More specifically, circuit 26 includes a zener diode 58 serving together with a resistor 60 to supply a voltage regulated driving signal to a resistance bridge 62.

Due to the inclusion of diode 58, the bridge 62 operates substantially independently of supply voltage variations. Bridge 62 includes a pair of input terminals 64 and 66 connected across the zener diode 58 and a pair of output terminals 68 and 70 connected to the gate and cathode electrodes of the SCR 56 and shunted by a capacitor 72.

One leg of bridge 62 includes a variable resistance photoelectric device 74 disposed adjacent the burner 12. In the absence of flame the device 74 is in a high resistance condition, and when illuminated by the presence of flame the device 74 assumes a low resistance condition. The remaining three legs of bridge 62 include resistances 76, 78 and 80 having values such that the bridge 62 is unbalanced in opposite directions when the device 74 is alternatively in its high and low resistance conditions.

The novel flame detection circuit 26 has important advantages in operation because it reliably and positively controls the condition of the SCR 56. When no flame is present at burner 12, device 74 is in its high resistance condition and as a result the bridge 62 is unbalanced and bridge terminal 70 is maintained at a positive potential relative to bridge terminal 68. This potential appears across capacitor 72 in such a way as to maintain the gate electrode of the SCR 56 positive relative to its cathode. Accordingly, the SCR is maintained in condition for conduction of current through its output circuit. When flame is detected the resistance of device 74 drops to a low level and the bridge 62 moves through its null point or balance condition to an oppositely unbalanced condition wherein terminal 70 is negative relative to terminal 68, thus biasing the gate electrode of the SCR 56 negative relative to its cathode to assure that SCR 56 ceases conduction and remains nonconducting.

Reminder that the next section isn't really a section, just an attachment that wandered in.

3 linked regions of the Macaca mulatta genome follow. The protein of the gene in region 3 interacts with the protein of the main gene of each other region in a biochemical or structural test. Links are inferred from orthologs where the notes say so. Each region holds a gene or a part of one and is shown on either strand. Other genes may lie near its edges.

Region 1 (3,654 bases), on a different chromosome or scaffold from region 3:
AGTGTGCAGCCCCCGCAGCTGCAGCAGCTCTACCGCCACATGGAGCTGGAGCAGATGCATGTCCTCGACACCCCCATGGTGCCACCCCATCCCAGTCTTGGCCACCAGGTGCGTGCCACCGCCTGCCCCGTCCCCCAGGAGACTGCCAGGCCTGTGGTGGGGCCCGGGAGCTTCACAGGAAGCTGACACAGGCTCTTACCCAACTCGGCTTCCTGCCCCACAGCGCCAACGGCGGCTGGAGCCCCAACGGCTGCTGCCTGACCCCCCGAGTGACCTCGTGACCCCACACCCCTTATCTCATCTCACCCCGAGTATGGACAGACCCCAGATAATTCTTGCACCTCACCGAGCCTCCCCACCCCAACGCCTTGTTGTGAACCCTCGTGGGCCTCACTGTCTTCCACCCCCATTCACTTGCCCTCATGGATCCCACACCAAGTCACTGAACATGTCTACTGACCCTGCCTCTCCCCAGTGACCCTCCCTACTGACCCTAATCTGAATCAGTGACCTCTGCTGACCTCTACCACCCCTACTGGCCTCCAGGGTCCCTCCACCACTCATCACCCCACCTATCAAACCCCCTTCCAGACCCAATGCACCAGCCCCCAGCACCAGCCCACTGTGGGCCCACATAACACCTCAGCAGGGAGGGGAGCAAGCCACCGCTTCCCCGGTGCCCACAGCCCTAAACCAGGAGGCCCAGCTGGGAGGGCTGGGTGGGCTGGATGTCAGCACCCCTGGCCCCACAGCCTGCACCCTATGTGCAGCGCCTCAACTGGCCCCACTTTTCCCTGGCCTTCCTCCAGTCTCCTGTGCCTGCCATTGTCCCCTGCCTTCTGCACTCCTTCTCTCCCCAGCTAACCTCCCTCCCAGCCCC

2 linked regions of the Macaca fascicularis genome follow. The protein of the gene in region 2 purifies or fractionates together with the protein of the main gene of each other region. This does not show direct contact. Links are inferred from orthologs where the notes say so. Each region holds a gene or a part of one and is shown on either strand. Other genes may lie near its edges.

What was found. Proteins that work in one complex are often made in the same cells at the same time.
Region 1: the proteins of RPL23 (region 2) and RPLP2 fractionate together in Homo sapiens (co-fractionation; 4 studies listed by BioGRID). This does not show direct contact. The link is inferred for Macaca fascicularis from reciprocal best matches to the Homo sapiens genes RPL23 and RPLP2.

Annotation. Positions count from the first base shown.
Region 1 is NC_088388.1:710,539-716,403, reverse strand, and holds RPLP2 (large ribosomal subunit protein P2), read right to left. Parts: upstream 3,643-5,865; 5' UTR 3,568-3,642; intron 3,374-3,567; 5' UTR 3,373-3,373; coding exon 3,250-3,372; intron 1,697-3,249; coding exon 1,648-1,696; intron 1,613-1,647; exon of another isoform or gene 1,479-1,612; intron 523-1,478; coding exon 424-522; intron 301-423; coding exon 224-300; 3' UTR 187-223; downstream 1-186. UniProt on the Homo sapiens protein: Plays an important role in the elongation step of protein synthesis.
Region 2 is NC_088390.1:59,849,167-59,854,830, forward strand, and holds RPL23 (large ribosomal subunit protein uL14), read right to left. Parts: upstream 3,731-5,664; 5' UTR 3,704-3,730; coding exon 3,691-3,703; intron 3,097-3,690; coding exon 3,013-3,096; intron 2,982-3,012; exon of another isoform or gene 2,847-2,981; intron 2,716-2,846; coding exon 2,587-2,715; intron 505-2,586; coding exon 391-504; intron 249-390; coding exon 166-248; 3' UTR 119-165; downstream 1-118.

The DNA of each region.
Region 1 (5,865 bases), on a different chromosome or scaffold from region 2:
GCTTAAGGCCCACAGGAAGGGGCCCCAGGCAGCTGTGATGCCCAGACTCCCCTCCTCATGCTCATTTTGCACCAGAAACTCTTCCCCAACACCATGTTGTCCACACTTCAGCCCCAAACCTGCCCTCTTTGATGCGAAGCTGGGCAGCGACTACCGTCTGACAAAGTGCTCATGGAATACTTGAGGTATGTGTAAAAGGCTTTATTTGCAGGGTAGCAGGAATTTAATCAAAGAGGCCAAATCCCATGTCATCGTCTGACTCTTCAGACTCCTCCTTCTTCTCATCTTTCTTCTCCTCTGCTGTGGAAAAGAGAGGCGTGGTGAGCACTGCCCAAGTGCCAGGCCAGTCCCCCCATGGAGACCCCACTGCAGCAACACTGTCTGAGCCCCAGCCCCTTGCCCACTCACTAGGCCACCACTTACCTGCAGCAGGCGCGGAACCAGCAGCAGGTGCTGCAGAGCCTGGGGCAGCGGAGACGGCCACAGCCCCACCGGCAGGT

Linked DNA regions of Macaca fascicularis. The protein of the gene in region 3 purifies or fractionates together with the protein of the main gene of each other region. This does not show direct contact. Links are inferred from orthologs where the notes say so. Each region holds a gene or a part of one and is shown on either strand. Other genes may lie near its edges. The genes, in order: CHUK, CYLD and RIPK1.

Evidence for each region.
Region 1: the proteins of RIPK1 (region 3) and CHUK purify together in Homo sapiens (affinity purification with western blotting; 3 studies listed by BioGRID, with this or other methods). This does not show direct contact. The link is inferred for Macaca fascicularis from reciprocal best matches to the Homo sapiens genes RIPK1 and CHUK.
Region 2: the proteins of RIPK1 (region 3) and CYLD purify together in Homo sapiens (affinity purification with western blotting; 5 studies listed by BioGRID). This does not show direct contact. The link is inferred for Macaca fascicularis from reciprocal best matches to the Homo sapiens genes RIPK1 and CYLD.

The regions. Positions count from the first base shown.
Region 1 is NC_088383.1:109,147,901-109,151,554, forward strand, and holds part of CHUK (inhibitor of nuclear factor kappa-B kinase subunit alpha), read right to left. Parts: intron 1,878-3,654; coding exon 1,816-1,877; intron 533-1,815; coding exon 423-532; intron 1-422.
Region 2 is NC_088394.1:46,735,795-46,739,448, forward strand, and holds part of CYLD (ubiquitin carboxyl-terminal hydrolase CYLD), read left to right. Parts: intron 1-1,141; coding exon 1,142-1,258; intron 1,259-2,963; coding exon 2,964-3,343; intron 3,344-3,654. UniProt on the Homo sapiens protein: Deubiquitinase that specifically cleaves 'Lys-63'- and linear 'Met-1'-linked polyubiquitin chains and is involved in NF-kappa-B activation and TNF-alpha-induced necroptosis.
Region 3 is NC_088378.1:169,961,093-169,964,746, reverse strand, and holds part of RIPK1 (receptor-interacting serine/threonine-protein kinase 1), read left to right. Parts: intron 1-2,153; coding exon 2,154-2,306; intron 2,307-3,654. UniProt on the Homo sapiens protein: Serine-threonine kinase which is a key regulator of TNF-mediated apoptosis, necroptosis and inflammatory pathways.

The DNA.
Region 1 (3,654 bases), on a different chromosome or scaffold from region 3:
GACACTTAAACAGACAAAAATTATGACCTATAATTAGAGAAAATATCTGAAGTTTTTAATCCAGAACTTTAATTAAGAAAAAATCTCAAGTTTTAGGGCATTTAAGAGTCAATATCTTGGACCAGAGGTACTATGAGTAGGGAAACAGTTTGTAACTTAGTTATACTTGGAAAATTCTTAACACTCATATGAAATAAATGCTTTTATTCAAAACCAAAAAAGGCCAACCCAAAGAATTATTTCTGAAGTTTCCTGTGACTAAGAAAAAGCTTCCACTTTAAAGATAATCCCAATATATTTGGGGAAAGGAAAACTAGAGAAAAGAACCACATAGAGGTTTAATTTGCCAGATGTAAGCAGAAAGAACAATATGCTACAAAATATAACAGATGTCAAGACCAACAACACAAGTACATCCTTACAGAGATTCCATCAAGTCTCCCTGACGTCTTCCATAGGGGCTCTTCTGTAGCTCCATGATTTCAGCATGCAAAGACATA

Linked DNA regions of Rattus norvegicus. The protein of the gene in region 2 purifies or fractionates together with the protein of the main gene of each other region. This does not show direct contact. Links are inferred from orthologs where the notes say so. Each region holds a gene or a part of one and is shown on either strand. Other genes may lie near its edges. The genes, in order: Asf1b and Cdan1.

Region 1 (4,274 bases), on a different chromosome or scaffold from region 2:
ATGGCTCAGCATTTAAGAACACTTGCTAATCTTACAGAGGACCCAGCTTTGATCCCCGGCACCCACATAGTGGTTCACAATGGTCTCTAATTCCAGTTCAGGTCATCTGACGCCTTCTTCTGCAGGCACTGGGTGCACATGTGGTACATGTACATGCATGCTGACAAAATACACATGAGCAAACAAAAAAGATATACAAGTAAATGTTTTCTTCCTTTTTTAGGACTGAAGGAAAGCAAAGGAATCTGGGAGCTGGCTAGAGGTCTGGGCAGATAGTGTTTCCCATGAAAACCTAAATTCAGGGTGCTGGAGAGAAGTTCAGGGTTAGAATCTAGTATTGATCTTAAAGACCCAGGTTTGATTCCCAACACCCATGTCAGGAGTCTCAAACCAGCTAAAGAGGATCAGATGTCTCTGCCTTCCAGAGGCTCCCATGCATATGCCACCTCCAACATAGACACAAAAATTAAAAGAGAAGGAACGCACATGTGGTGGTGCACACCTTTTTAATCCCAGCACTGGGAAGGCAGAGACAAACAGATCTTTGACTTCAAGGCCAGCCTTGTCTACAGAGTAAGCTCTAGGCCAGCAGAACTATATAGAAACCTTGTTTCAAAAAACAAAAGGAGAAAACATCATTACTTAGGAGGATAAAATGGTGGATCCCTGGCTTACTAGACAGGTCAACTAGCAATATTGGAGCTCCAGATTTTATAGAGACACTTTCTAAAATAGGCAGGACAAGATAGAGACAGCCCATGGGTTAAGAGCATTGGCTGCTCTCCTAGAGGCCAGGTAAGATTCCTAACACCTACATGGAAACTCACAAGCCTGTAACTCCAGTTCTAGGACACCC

Capacitor 72 provides asmoothing or filtering effect which prevents unwanted response of the flame detection circuit to various possible transient effects. Moreover, since the incident light level at device 74 must change substantially enough to change the condition of the bridge from one unbalanced condition to the oppositely unbalanced condition, positive and reliable operation is achieved. Furthermore, stability of operation is aided by the use of the zener diode 58 which provides a regulated driving voltage for the bridge 62 substantially independent of variations in the supply voltage.

As indicated above, upon a demand for heat the operation of the combustion control circuit 10 commences with a safe start component check. When switch 22 or 24 closes, a circuit is completed for energization of the control circuit 20 from the transformer 40. At this time the triac 46 is rendered conductive only if the components of the flame detection circuit 26 and control circuit 20 are operational. If the photoelectric device 74 provides a false indication of flame, the

SCR 56 is nonconductive and winding 48 cannot be energized to close normally open relay contacts 52. Similarly if SCR 56 is inoperative and cannot conduct current, winding 48 cannot be energized. The same result follows if because of any other fault the control circuit 20 or flame detector circuit 26 fails to operate.

If all components are operational, closing of the thermostat switch causes both windings 48 and 50 to be energized. More specifically, winding 50 is energized at a continuous DC level by a diode 82 and capacitor 84 connected across secondary winding 38 in parallel with a resistor 86. Winding 48 is energized simultaneously by current flowing through the conductive SCR 56 and through a resistor 87 associated with the thermal delay circuit 30.

Simultaneous energization of windings 48 and 50 causes contacts 52 to move to their closed condition thereby gating the triac 46 to its conductive condition. Voltage fluctuations due to the inductive nature of the load and switching transients and the like are shunted by a circuit including a capacitor 88 and resistor 90 providing reliable turn-off of the triac 46. A further aspect of the safe start component check is that the triac 46 cannot be rendered conductive following a failure of the relay which prevents contacts 52 from closing, or if the triac itself fails in the open circuit condition.

Operation of both the burner motor 14 and the ignition circuit 16 takes place when the triac 46 is rendered conductive. When the burner motor operates, a combustible mixture of fuel and air is emitted at the burner, and is ignited by the ignition circuit 16 to produce a stable burner flame.